Former President Olusegun Obasanjo has expressed his displeasure with the judicial system in Nigeria, saying that it is not normal for a few judges to overturn the decisions of millions of voters during elections. Obasanjo described the powers vested in the hands of a few judges as “totally unacceptable”.
Obasanjo made these remarks at a high-level consultation on Rethinking Western Liberal Democracy in Africa held at Green Resort Legacy, Olusegun Obasanjo Presidential Library, Abeokuta, Ogun State. He was reacting to the recent judgements of the Court of Appeal on disputes arising from the 2023 elections in Nigeria.
The Court of Appeal had sacked three governors in separate judgements delivered by the judges. The affected governors are Dauda Lawal of Zamfara State, Abba Kabir Yusuf in Kano, and Caleb Mutfwang of Plateau State. The judgements have sparked reactions from Nigerians who said they have lost hope in the judiciary, especially when the affected governors are of the opposition parties.
Obasanjo said he did not agree with the practice of allowing a few judges to make final decisions on electoral matters, without any recourse to the will of the people. He said he did not know how to solve the problem, but he suggested that there should be a way to handle it.
He said: “I believe whatever form of democracy we have or whatever system of government we have, three or four men in the judiciary should not be able to overturn the decisions of millions that have voted.
“Now, we have to find a way to handle that. I don’t know what the way will be but, for me, I think it’s totally unacceptable that millions (of votes), maybe 10m on one side, maybe 9million on the other side. Then, you have five people sitting down, three of them agree, two disagree. And you come up and make cathedra pronouncements that cannot be changed. I believe that should not be accepted.”
Obasanjo also recalled how he lost a local government election in Ogun State in 1998 because he refused to bribe the police and the Independent National Electoral Commission (INEC) officials. He said he was told by his party leaders that there was money allocated for the police and INEC, but he rejected the proposal, saying that they were government workers earning salaries monthly.
He said: “When things go wrong, you said the Nigerian factor. The first thing I learnt in politics was this thing called the Nigerian factor. In 1998, we had the first local government election.
“We had parties, and here in Abeokuta, we met in my office and they came up and said, ‘look, this is money for INEC, money for police.’ At a stage I said, ‘what nonsense! Is the police not being paid, and INEC too?’ They said ‘that’s how we do it. I said ‘you cannot do that.’ So, they didn’t do that. And of course, we lost all the local government elections.”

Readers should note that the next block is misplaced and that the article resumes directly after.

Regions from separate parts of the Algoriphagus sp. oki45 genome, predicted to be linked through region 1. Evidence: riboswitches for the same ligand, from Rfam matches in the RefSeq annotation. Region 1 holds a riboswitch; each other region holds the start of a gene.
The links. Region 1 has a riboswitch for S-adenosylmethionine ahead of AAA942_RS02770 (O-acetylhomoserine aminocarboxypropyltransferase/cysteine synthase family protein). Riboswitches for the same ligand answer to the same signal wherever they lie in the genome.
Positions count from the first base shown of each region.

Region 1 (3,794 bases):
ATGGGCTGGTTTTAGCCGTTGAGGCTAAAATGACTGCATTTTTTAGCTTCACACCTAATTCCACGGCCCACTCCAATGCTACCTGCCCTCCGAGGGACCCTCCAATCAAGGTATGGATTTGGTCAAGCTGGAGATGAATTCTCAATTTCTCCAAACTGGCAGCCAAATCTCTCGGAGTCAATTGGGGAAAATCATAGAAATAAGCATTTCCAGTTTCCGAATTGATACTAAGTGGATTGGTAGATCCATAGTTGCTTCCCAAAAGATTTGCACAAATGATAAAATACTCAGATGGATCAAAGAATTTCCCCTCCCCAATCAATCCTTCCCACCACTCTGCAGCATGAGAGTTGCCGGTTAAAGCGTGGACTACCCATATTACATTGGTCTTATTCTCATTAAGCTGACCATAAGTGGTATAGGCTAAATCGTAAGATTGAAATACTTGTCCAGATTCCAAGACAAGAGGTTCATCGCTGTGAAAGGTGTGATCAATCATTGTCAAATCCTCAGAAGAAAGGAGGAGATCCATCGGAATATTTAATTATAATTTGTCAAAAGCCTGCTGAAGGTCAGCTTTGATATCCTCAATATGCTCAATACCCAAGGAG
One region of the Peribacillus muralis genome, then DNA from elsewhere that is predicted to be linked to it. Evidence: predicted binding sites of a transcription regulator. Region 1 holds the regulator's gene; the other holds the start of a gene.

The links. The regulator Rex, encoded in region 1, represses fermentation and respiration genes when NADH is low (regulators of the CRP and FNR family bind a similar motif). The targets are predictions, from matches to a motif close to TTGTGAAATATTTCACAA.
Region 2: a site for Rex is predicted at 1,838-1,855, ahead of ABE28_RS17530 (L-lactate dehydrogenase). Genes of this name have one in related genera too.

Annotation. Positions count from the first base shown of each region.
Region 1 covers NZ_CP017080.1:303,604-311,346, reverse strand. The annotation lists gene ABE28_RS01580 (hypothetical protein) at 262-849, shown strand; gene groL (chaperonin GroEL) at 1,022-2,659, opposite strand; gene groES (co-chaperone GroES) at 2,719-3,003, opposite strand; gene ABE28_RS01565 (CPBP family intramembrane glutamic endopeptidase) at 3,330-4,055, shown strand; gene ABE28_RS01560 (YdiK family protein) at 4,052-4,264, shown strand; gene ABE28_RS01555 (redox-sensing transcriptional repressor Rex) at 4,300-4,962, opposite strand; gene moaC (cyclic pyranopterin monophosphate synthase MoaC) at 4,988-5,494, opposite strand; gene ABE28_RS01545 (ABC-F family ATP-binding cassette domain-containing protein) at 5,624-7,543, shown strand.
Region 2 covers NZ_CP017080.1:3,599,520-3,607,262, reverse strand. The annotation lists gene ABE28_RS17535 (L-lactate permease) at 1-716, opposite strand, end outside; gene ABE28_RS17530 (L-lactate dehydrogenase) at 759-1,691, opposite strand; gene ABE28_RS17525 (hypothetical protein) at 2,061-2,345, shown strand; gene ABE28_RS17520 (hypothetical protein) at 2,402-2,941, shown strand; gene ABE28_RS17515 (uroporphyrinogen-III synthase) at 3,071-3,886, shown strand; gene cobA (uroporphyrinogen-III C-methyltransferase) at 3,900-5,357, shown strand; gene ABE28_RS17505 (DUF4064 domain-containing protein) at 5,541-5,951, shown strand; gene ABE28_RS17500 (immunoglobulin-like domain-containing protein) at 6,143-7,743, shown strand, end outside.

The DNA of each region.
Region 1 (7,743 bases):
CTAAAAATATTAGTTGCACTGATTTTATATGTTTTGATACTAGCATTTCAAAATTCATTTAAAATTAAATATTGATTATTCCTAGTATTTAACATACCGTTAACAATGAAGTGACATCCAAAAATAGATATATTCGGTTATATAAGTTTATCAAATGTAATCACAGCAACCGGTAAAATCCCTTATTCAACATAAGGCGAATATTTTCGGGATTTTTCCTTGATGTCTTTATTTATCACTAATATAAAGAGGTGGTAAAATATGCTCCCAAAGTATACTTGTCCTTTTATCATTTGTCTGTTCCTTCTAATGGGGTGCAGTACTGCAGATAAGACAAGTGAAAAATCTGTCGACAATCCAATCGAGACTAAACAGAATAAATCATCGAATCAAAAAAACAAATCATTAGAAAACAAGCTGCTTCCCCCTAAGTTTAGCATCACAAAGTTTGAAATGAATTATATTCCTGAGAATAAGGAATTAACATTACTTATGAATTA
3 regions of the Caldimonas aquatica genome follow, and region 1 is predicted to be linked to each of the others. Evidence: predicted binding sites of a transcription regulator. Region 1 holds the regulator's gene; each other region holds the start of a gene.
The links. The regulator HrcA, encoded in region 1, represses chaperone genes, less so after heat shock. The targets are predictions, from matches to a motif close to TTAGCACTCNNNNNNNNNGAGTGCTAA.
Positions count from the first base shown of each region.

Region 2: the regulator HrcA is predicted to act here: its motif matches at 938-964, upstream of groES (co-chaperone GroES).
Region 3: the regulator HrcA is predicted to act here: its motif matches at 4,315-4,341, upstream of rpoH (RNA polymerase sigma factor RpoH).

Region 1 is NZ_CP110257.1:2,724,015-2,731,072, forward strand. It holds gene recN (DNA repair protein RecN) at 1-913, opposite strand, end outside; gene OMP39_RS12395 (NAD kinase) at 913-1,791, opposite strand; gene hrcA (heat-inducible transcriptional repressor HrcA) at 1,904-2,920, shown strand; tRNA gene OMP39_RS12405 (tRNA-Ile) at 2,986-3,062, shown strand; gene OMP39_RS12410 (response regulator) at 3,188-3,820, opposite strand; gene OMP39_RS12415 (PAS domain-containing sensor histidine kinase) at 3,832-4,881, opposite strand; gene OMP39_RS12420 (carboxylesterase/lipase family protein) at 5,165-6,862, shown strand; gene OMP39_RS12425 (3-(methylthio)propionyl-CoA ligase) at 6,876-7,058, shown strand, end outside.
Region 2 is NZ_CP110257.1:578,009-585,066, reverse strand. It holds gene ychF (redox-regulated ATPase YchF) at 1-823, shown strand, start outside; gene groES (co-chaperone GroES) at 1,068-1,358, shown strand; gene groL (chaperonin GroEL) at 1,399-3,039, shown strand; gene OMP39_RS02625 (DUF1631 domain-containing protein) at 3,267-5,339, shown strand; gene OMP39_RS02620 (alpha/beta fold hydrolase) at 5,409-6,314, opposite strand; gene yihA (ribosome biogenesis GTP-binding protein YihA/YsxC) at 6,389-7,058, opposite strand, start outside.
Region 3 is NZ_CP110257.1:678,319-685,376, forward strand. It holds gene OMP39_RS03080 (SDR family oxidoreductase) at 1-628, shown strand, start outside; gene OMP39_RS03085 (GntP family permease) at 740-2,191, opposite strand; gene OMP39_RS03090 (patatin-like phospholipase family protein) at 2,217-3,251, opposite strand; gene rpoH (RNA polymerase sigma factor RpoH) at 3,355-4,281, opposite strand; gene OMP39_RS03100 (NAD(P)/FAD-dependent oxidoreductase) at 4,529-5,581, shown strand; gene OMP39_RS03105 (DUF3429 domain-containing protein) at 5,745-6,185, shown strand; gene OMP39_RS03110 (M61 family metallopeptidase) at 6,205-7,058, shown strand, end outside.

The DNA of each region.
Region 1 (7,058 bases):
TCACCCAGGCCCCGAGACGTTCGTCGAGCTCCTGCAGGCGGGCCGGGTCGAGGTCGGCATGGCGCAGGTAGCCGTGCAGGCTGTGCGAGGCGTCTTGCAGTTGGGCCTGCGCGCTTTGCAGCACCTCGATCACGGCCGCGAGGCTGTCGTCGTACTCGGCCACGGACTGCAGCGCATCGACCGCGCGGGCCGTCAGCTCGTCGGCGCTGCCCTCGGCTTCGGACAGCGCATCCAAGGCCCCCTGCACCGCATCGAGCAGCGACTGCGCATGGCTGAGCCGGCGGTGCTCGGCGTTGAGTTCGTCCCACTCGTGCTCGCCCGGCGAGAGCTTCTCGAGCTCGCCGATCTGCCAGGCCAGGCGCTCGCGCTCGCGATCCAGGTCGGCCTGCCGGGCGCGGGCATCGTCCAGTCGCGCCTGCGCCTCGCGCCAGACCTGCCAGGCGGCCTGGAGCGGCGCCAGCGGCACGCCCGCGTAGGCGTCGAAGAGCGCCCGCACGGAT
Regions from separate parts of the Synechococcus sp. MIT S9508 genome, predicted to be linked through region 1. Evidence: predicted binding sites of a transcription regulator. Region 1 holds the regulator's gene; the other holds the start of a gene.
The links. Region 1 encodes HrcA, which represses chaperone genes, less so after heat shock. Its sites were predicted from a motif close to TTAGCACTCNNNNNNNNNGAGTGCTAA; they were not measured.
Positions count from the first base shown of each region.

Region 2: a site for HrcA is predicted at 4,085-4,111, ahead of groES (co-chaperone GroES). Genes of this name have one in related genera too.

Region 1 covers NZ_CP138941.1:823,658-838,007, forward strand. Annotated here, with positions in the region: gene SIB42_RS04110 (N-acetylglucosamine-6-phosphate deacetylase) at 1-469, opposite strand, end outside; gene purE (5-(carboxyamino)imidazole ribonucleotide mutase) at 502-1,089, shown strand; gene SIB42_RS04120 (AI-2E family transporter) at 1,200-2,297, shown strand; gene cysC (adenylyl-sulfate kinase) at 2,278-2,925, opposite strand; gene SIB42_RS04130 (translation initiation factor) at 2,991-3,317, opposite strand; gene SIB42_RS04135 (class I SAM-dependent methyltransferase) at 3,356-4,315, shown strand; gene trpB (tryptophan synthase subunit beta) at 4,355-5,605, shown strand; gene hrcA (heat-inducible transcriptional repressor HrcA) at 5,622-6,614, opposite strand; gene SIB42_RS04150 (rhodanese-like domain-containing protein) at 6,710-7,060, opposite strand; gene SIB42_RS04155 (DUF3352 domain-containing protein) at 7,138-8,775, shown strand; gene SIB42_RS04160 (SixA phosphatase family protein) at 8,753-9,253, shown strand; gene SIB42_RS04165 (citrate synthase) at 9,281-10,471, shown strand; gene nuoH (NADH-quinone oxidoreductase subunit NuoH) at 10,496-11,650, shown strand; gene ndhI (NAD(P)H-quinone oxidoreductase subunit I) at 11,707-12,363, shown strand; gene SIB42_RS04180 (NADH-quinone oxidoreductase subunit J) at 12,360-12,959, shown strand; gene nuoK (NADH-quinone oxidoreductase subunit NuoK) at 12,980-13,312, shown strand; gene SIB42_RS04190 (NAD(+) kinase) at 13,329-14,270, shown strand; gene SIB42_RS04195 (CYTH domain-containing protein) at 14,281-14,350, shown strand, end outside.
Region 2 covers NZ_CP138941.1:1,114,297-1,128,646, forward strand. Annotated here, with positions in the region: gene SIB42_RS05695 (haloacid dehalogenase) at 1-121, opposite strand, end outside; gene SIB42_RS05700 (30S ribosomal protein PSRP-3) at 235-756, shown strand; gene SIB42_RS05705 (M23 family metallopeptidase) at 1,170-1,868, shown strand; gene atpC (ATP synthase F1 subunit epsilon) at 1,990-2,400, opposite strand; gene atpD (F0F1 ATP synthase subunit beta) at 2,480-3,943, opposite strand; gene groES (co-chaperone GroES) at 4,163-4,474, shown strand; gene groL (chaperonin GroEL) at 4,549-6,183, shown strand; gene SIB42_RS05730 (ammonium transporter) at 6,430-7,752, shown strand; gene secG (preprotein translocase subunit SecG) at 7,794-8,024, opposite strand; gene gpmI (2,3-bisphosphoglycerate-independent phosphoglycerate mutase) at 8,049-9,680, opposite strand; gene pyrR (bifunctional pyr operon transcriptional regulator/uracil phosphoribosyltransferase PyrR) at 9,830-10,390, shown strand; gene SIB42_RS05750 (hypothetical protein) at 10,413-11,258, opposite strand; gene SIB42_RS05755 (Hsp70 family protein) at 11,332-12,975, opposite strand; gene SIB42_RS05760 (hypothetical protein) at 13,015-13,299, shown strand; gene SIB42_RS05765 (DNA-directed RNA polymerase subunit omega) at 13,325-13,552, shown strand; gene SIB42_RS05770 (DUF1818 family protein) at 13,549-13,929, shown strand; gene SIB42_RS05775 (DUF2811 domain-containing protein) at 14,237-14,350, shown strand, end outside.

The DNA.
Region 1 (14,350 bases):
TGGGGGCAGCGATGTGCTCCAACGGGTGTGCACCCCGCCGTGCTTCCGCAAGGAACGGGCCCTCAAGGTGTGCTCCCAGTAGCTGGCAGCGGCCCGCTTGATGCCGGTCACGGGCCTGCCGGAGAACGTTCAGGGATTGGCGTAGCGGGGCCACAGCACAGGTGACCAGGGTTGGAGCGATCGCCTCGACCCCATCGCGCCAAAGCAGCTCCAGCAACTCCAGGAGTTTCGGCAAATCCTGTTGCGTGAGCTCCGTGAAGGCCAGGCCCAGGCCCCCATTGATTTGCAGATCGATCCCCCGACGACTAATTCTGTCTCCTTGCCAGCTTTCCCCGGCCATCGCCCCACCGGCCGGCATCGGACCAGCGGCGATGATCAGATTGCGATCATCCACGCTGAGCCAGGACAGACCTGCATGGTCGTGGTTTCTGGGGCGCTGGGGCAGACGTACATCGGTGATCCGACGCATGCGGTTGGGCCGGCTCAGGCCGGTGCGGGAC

Obasanjo said he was not comfortable with the phrase “Nigerian factor”, which he said was used to justify corruption and malpractice. He said he came across the phrase when he lost the local government election because he did not take cognisance of the Nigerian factor while planning for the election.
“When things go wrong, you said the Nigerian factor. The first thing I learnt in politics was this thing called the Nigerian factor.
“In 1998, we had the first local government election. We had parties, and here in Abeokuta, we met in my office and they came up and said, ‘look, this is money for INEC, money for police.’ At a stage I said, ‘what nonsense! Is the police not being paid, and INEC too?’
“They said ‘that’s how we do it. I said ‘you cannot do that.’ So, they didn’t do that. And of course, we lost all the local governments. We lost all. And then they came to me and said, ‘Baba, you see? If you had allowed us to do it the way we used to do it, we would have won’. And I felt guilty.
“During the next election, which was the State Assembly, I just stayed in my house. I said ‘well, do whatever you want to do, I will not be part of it’. So, I didn’t even go. But, the result was the same. One of the people who got money didn’t even distribute it to where he was supposed to distribute it,” Obasanjo recounted.
The octogenarian emphasised that the Western liberal democracy being practised in Africa has not really taken human nature and the African situation into full account.
While saying it is time to be realistic, the Balogun of Owu said a hungry person will sell his vote for just N1000.
“When you are hungry, whatever anybody tells you cannot go in. Poverty is a great enemy of democracy. Ignorance or lack of education is a great enemy of democracy. And we seem to be deliberately fomenting poverty and lack of education,” he stated.